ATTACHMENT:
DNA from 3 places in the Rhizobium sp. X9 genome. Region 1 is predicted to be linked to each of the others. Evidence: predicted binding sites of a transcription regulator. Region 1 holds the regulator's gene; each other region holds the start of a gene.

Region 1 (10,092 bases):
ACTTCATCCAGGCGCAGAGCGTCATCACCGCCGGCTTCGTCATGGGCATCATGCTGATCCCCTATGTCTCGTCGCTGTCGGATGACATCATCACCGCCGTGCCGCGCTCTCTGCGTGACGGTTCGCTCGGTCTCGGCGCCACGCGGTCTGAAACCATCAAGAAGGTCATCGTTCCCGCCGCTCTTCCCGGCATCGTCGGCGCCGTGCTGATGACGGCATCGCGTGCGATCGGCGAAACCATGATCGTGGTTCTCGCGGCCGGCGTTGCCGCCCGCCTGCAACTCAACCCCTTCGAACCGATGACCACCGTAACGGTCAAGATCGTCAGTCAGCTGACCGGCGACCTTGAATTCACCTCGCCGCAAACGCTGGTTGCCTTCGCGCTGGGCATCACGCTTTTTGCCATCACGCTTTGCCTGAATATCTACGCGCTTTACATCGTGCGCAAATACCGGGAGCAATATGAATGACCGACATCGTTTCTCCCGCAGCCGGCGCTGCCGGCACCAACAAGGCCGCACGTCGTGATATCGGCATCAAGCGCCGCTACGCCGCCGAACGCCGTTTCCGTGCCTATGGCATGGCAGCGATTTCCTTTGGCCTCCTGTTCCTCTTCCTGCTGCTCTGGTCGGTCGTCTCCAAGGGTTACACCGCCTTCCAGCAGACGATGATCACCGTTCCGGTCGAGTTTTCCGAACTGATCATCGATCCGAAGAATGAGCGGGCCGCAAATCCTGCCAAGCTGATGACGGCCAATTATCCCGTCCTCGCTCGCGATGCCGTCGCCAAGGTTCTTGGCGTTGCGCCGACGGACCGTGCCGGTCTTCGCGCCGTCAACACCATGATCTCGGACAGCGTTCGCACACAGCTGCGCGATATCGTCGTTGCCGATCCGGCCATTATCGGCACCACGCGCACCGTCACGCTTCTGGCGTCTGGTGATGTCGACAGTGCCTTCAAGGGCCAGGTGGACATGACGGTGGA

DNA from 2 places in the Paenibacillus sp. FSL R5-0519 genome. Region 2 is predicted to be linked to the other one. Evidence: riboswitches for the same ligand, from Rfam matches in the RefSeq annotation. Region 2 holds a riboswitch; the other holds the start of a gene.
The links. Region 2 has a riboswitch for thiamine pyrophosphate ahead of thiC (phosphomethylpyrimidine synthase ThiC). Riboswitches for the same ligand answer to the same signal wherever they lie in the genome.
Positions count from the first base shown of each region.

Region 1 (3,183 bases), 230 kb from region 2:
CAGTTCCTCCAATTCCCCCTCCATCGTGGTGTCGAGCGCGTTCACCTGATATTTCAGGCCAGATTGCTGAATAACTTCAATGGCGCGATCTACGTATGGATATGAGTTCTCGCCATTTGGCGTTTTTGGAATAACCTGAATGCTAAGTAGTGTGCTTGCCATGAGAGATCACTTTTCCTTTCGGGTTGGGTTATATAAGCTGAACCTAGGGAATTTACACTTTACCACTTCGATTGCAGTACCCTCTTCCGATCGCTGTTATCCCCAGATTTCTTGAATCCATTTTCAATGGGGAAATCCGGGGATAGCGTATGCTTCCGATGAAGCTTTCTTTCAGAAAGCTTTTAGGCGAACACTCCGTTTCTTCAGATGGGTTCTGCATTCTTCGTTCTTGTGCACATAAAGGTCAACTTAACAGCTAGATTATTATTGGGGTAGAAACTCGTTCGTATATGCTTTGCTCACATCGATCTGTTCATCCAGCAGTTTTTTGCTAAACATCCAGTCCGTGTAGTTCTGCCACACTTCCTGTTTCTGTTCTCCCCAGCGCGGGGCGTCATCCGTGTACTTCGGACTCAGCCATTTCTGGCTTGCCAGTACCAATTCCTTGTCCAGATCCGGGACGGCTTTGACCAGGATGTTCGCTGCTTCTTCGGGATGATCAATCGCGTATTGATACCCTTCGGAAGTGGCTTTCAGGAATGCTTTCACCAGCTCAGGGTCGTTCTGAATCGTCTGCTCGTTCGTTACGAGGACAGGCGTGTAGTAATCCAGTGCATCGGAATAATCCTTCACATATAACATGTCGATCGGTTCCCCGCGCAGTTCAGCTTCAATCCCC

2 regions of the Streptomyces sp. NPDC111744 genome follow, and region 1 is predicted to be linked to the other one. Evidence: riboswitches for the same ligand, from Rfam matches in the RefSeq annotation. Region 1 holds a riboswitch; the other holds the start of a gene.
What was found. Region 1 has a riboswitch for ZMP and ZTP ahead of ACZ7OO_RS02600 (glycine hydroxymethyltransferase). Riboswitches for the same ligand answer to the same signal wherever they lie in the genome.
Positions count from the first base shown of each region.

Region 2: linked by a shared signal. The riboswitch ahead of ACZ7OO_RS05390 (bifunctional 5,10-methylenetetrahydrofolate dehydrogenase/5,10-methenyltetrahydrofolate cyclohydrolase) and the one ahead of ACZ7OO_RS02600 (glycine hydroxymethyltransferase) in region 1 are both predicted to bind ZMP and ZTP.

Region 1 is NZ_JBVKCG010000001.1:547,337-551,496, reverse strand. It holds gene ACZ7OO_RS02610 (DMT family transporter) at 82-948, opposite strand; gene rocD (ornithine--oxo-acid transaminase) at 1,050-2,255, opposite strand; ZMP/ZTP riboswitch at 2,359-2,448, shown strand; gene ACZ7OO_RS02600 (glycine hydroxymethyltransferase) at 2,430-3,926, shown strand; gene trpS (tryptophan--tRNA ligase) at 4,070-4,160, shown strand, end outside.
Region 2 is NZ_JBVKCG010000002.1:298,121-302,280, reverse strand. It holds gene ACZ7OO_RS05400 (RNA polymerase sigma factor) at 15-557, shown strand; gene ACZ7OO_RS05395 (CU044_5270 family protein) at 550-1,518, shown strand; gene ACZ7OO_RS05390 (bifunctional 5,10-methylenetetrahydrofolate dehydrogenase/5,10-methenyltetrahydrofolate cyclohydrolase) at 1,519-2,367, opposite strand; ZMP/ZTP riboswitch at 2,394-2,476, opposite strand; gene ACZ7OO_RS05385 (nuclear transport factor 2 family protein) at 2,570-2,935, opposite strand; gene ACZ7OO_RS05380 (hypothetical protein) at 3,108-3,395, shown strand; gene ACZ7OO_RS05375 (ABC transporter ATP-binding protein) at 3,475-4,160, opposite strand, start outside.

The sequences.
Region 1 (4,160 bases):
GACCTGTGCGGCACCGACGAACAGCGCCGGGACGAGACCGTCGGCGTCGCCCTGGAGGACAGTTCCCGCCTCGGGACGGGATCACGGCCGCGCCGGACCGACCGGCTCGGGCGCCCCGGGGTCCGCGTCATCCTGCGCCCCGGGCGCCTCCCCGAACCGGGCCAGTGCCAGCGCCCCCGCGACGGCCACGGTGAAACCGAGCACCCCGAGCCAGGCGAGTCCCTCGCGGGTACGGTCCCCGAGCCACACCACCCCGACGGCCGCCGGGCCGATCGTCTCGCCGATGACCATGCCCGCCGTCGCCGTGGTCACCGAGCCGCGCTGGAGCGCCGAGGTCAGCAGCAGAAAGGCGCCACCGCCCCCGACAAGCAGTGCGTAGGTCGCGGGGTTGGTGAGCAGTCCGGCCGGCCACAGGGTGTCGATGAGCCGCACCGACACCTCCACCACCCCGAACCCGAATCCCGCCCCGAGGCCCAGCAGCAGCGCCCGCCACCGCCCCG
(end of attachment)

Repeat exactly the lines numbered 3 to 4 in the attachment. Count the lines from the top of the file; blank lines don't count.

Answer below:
ACTTCATCCAGGCGCAGAGCGTCATCACCGCCGGCTTCGTCATGGGCATCATGCTGATCCCCTATGTCTCGTCGCTGTCGGATGACATCATCACCGCCGTGCCGCGCTCTCTGCGTGACGGTTCGCTCGGTCTCGGCGCCACGCGGTCTGAAACCATCAAGAAGGTCATCGTTCCCGCCGCTCTTCCCGGCATCGTCGGCGCCGTGCTGATGACGGCATCGCGTGCGATCGGCGAAACCATGATCGTGGTTCTCGCGGCCGGCGTTGCCGCCCGCCTGCAACTCAACCCCTTCGAACCGATGACCACCGTAACGGTCAAGATCGTCAGTCAGCTGACCGGCGACCTTGAATTCACCTCGCCGCAAACGCTGGTTGCCTTCGCGCTGGGCATCACGCTTTTTGCCATCACGCTTTGCCTGAATATCTACGCGCTTTACATCGTGCGCAAATACCGGGAGCAATATGAATGACCGACATCGTTTCTCCCGCAGCCGGCGCTGCCGGCACCAACAAGGCCGCACGTCGTGATATCGGCATCAAGCGCCGCTACGCCGCCGAACGCCGTTTCCGTGCCTATGGCATGGCAGCGATTTCCTTTGGCCTCCTGTTCCTCTTCCTGCTGCTCTGGTCGGTCGTCTCCAAGGGTTACACCGCCTTCCAGCAGACGATGATCACCGTTCCGGTCGAGTTTTCCGAACTGATCATCGATCCGAAGAATGAGCGGGCCGCAAATCCTGCCAAGCTGATGACGGCCAATTATCCCGTCCTCGCTCGCGATGCCGTCGCCAAGGTTCTTGGCGTTGCGCCGACGGACCGTGCCGGTCTTCGCGCCGTCAACACCATGATCTCGGACAGCGTTCGCACACAGCTGCGCGATATCGTCGTTGCCGATCCGGCCATTATCGGCACCACGCGCACCGTCACGCTTCTGGCGTCTGGTGATGTCGACAGTGCCTTCAAGGGCCAGGTGGACATGACGGTGGA

DNA from 2 places in the Paenibacillus sp. FSL R5-0519 genome. Region 2 is predicted to be linked to the other one. Evidence: riboswitches for the same ligand, from Rfam matches in the RefSeq annotation. Region 2 holds a riboswitch; the other holds the start of a gene.